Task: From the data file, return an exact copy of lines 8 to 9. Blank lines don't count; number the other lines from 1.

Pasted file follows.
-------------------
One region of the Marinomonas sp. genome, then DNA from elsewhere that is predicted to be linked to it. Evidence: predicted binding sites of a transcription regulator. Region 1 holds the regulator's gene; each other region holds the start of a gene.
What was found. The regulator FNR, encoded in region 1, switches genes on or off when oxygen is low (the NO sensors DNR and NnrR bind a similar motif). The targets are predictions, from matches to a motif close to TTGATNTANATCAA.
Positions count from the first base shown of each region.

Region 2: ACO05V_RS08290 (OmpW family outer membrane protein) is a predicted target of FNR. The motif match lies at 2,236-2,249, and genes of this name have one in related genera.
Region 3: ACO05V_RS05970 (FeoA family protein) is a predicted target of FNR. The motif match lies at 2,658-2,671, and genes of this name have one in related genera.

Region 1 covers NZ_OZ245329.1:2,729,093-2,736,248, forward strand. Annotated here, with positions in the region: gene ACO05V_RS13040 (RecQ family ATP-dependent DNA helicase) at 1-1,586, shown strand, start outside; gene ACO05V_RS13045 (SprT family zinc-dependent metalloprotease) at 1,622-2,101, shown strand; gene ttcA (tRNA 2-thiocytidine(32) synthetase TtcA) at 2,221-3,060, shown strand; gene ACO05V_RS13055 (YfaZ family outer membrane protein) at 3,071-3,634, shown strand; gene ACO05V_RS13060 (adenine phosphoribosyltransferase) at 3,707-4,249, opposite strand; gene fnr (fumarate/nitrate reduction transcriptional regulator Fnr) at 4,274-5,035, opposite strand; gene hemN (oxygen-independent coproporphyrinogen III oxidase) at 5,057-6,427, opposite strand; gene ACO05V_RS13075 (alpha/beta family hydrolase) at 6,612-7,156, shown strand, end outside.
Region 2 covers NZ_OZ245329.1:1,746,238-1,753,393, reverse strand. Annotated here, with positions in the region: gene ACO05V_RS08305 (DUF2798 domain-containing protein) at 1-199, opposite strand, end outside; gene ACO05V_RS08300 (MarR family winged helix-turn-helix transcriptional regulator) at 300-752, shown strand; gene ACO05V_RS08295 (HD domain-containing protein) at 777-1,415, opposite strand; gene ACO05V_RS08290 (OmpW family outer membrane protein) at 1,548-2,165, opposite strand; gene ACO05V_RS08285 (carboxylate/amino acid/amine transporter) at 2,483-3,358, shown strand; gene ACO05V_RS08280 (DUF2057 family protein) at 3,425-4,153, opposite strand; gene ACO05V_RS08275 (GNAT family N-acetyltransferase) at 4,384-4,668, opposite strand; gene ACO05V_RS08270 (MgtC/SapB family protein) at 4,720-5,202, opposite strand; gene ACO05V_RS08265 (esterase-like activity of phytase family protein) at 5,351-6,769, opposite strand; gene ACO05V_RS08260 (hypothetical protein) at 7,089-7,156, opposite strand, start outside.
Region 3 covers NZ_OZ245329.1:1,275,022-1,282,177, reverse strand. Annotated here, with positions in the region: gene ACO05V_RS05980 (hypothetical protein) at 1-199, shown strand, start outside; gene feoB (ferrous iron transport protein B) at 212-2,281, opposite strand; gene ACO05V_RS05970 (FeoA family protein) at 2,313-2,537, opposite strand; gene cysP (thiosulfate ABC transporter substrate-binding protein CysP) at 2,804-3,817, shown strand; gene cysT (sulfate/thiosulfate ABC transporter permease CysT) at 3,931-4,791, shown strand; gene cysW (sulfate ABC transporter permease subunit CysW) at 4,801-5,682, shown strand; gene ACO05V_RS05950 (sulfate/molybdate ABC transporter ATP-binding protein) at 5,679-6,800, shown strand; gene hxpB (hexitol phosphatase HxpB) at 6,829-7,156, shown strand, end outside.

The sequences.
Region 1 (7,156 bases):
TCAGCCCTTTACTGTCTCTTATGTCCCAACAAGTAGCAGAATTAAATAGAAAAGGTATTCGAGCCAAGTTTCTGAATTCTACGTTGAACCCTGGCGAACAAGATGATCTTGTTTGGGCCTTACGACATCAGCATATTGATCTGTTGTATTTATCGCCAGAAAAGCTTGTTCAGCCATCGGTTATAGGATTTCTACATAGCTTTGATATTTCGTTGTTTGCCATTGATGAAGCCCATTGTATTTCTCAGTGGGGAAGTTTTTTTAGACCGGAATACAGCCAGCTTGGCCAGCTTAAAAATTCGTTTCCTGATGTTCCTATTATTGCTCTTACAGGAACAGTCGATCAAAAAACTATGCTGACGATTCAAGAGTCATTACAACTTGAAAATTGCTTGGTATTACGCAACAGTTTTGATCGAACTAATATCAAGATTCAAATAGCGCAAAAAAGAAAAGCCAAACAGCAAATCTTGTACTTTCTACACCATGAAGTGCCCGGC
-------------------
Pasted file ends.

Region 3 covers NZ_OZ245329.1:1,275,022-1,282,177, reverse strand. Annotated here, with positions in the region: gene ACO05V_RS05980 (hypothetical protein) at 1-199, shown strand, start outside; gene feoB (ferrous iron transport protein B) at 212-2,281, opposite strand; gene ACO05V_RS05970 (FeoA family protein) at 2,313-2,537, opposite strand; gene cysP (thiosulfate ABC transporter substrate-binding protein CysP) at 2,804-3,817, shown strand; gene cysT (sulfate/thiosulfate ABC transporter permease CysT) at 3,931-4,791, shown strand; gene cysW (sulfate ABC transporter permease subunit CysW) at 4,801-5,682, shown strand; gene ACO05V_RS05950 (sulfate/molybdate ABC transporter ATP-binding protein) at 5,679-6,800, shown strand; gene hxpB (hexitol phosphatase HxpB) at 6,829-7,156, shown strand, end outside.

The sequences.